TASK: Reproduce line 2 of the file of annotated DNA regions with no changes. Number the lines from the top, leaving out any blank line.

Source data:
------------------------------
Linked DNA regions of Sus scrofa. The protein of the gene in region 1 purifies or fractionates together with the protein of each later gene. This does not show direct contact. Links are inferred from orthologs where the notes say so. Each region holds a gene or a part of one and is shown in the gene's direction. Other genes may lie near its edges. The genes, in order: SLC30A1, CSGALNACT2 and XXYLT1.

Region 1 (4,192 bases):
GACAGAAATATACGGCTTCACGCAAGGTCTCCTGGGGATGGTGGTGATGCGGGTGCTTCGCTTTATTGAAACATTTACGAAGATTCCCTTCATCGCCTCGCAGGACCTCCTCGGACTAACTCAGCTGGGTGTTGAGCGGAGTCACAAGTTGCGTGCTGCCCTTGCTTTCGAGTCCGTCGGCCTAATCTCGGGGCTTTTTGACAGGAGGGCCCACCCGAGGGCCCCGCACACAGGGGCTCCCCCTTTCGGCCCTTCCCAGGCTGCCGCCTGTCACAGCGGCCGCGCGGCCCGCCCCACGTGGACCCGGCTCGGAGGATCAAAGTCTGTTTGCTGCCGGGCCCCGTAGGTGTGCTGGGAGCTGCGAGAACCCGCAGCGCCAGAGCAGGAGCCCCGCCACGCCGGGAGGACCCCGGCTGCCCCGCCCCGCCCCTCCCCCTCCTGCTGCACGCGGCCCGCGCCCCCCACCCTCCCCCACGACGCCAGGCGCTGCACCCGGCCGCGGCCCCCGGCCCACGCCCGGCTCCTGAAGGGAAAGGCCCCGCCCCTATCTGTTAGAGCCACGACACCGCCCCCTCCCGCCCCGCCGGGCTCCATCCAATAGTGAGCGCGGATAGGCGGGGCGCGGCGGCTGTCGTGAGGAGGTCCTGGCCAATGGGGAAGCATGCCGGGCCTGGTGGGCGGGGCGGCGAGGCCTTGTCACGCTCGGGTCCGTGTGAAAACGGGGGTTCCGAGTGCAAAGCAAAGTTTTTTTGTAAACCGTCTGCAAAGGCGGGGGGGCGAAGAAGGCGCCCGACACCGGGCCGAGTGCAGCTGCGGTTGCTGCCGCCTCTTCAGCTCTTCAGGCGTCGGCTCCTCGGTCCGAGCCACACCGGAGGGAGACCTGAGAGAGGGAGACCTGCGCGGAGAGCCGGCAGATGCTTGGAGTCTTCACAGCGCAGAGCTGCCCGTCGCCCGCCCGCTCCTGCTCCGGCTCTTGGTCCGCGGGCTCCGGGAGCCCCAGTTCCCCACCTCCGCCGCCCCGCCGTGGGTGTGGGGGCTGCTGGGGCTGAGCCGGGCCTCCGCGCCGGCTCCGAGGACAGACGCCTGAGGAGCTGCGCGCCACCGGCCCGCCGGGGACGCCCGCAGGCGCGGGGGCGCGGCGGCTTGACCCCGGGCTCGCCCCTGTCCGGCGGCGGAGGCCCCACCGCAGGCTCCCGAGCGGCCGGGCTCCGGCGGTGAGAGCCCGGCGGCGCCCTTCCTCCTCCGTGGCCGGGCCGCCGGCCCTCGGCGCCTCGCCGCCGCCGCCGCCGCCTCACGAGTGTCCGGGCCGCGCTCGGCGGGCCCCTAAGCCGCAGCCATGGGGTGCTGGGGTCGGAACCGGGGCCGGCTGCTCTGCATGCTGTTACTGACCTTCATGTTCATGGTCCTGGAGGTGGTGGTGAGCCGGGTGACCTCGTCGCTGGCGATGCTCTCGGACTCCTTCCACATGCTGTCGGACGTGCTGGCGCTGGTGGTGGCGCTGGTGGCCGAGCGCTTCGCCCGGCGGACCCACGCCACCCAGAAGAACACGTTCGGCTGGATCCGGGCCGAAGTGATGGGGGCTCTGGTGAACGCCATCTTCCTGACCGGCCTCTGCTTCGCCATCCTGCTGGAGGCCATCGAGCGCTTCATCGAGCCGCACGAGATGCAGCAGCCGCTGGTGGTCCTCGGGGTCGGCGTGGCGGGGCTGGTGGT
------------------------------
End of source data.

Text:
Region 1 (4,192 bases):